Partly filmed in conjunction with sanctioned screenings of a series of Nazi-era films in Germany in 2014, Forbidden Films allows discussion of the pictures by film history experts, government officials and chosen individuals. There isn’t much suspense to the issue, as the experts seem to have the management of these Verboten items well in hand.
But the subject itself is fascinating. The docu starts with a bit of a history lesson, how Dr. Goebbels placed all feature film production under control of the state. Most Nazi films were designed simply to entertain, and many didn’t reference political issues at all. He commissioned giant documentaries on mass Nazi rallies, which Leni Riefenstahl choreographed specifically for the camera, staged as ‘power propaganda.’ But as the war years neared, more propaganda pictures were produced, to be shown to Germans and to citizens in occupied countries. Spread out chronologically, the hard core message pictures address some of the Reich’s worst evils. Early on in 1933, Hitler Youth Quex seems a corrective to pre-Hitler communist pictures like Kuhle Wampe: Or, who owns the world? A healthy German boy must resist his mother’s babying and his communist rabble-rouser father, to join the ‘strong as steel’ brotherhood of the Hitler Youth.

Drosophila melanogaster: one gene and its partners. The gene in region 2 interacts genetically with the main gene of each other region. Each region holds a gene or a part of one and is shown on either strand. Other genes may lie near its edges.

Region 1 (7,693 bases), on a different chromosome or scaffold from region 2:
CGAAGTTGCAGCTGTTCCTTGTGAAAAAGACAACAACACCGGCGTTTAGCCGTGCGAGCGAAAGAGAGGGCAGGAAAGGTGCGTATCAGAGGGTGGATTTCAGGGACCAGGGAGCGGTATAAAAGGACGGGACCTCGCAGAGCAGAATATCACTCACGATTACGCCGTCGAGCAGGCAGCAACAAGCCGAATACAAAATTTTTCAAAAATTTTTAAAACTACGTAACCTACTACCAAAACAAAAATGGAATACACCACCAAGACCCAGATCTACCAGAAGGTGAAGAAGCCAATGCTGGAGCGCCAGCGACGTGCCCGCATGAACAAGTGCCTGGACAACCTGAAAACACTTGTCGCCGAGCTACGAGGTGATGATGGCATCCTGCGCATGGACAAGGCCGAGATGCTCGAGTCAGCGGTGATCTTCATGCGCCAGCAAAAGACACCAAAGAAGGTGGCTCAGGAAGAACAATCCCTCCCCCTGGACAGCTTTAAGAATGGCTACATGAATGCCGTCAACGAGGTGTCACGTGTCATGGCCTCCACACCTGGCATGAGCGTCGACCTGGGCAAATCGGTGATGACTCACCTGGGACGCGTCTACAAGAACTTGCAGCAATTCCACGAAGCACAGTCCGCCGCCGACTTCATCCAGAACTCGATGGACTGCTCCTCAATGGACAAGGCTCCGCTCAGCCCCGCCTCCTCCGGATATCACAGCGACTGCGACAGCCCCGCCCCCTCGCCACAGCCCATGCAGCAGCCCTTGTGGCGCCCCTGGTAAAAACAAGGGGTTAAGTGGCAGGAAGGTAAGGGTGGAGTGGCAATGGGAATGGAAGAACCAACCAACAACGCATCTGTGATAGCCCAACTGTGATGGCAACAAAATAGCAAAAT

As the war began, the heinous false docu The Eternal Jew (1940) put forward a case for the rejection of an entire ethnic group. But other pictures were more subtle. A period costume drama about The Rothchilds (1940) blames the world’s ills on Jews and a ‘global finance conspiracy.’ Never was a whole people so effectively demonized.
Need a reason to hate the British? Uncle Kruger (Ohm Krüger) characterizes the English in South Africa as greedy, murdering Empire builders. Is more Jew-hating indicated? Viet Harlan’s Jud Süß (1940) is a period picture about a near-demonic Jew who takes over the good German town of Würtemberg. The evil Joseph Süß Oppenheimer even wishes to ‘defile’ an Aryan beauty as part of his plan to destroy Germany.